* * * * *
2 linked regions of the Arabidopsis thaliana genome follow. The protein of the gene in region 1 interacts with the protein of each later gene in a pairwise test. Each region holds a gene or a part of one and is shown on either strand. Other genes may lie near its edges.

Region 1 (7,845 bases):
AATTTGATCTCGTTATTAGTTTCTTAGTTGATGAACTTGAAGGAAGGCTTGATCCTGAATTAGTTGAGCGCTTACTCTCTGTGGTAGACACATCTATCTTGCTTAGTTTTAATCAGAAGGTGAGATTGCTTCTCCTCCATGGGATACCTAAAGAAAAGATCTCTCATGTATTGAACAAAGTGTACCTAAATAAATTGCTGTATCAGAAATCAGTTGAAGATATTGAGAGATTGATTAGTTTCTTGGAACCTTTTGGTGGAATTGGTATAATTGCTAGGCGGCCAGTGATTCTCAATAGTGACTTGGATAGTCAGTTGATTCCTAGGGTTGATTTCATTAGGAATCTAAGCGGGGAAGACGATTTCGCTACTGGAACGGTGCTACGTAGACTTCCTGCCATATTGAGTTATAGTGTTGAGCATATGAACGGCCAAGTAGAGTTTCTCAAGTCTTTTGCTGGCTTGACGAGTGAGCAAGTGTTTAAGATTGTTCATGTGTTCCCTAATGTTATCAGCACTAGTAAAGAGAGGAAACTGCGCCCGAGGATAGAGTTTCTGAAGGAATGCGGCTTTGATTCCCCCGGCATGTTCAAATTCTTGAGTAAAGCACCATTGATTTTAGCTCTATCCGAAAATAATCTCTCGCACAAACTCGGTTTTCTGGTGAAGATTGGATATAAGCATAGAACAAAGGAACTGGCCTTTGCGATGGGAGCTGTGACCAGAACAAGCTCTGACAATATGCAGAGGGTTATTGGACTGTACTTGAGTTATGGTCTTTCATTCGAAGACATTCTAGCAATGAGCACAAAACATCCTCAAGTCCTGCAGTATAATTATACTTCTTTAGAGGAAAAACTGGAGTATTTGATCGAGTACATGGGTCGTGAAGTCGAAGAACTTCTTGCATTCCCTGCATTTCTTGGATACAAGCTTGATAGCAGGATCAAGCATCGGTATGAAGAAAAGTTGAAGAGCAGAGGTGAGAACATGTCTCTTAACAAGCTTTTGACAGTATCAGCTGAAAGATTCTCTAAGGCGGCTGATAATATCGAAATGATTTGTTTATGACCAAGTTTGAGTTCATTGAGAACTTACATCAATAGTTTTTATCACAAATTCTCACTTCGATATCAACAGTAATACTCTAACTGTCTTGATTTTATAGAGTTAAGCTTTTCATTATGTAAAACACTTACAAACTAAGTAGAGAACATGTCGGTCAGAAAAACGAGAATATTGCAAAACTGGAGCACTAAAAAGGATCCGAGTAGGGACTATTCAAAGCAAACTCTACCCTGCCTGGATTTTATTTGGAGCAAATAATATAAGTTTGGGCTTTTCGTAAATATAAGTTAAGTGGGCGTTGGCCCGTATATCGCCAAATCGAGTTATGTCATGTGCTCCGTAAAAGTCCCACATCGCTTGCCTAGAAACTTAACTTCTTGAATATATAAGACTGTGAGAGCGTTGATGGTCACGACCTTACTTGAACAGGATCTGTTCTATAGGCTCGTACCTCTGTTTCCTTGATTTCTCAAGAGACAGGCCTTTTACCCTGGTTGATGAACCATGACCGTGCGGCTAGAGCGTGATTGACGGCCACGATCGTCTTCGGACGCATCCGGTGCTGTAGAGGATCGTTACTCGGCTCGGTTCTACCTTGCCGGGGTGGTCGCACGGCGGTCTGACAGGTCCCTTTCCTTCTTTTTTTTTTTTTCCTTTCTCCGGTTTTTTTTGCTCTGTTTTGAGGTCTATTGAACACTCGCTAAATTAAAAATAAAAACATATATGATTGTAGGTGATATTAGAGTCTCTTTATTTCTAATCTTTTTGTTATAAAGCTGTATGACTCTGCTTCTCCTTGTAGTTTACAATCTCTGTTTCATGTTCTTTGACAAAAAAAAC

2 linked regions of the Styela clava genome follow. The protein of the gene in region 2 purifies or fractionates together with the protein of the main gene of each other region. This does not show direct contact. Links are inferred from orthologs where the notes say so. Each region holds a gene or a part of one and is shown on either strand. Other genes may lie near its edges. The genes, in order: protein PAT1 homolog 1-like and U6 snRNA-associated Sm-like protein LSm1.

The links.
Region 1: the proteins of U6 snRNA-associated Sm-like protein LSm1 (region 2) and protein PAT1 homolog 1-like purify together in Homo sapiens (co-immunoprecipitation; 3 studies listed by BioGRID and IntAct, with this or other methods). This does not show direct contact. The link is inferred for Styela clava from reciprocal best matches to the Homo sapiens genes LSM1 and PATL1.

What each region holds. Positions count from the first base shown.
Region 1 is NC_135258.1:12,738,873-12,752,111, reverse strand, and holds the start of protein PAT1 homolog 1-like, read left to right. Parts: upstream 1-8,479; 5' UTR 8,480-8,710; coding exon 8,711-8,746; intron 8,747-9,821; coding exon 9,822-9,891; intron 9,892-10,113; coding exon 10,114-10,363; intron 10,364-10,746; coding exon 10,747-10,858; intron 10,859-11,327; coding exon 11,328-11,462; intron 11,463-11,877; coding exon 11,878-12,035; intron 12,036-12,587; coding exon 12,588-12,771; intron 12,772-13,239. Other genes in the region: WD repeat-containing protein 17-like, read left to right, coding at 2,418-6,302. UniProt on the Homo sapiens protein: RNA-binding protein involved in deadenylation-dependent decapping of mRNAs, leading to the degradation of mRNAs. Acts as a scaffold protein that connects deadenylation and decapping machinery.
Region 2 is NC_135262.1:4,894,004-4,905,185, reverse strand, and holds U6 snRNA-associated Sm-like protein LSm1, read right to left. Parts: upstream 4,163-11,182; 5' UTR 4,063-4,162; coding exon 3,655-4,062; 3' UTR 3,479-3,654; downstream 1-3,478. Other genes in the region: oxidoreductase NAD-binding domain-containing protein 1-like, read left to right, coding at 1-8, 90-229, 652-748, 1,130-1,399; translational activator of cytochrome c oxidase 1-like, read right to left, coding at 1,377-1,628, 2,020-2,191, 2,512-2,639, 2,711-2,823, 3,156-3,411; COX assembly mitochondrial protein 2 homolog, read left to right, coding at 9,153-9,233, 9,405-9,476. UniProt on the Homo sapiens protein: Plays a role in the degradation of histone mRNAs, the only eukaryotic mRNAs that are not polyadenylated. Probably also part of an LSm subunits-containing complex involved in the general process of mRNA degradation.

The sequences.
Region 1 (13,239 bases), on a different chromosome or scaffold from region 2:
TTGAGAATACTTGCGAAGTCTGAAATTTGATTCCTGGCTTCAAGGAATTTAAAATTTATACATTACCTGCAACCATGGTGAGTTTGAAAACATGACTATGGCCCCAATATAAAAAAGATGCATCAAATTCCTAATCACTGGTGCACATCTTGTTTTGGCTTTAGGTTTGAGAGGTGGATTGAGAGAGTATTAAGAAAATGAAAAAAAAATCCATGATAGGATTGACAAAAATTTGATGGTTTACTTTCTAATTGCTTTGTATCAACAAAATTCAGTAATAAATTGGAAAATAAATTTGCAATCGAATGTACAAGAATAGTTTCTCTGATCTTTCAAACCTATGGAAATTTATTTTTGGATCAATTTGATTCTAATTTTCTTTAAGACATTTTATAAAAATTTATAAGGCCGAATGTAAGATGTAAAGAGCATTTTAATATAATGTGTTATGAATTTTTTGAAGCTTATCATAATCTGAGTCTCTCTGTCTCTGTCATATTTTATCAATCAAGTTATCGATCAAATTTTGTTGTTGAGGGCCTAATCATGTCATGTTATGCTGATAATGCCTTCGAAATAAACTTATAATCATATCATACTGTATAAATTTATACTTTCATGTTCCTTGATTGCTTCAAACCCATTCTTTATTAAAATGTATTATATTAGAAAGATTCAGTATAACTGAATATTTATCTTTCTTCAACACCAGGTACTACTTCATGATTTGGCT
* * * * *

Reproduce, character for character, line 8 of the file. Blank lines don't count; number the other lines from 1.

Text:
Region 1 is NC_135258.1:12,738,873-12,752,111, reverse strand, and holds the start of protein PAT1 homolog 1-like, read left to right. Parts: upstream 1-8,479; 5' UTR 8,480-8,710; coding exon 8,711-8,746; intron 8,747-9,821; coding exon 9,822-9,891; intron 9,892-10,113; coding exon 10,114-10,363; intron 10,364-10,746; coding exon 10,747-10,858; intron 10,859-11,327; coding exon 11,328-11,462; intron 11,463-11,877; coding exon 11,878-12,035; intron 12,036-12,587; coding exon 12,588-12,771; intron 12,772-13,239. Other genes in the region: WD repeat-containing protein 17-like, read left to right, coding at 2,418-6,302. UniProt on the Homo sapiens protein: RNA-binding protein involved in deadenylation-dependent decapping of mRNAs, leading to the degradation of mRNAs. Acts as a scaffold protein that connects deadenylation and decapping machinery.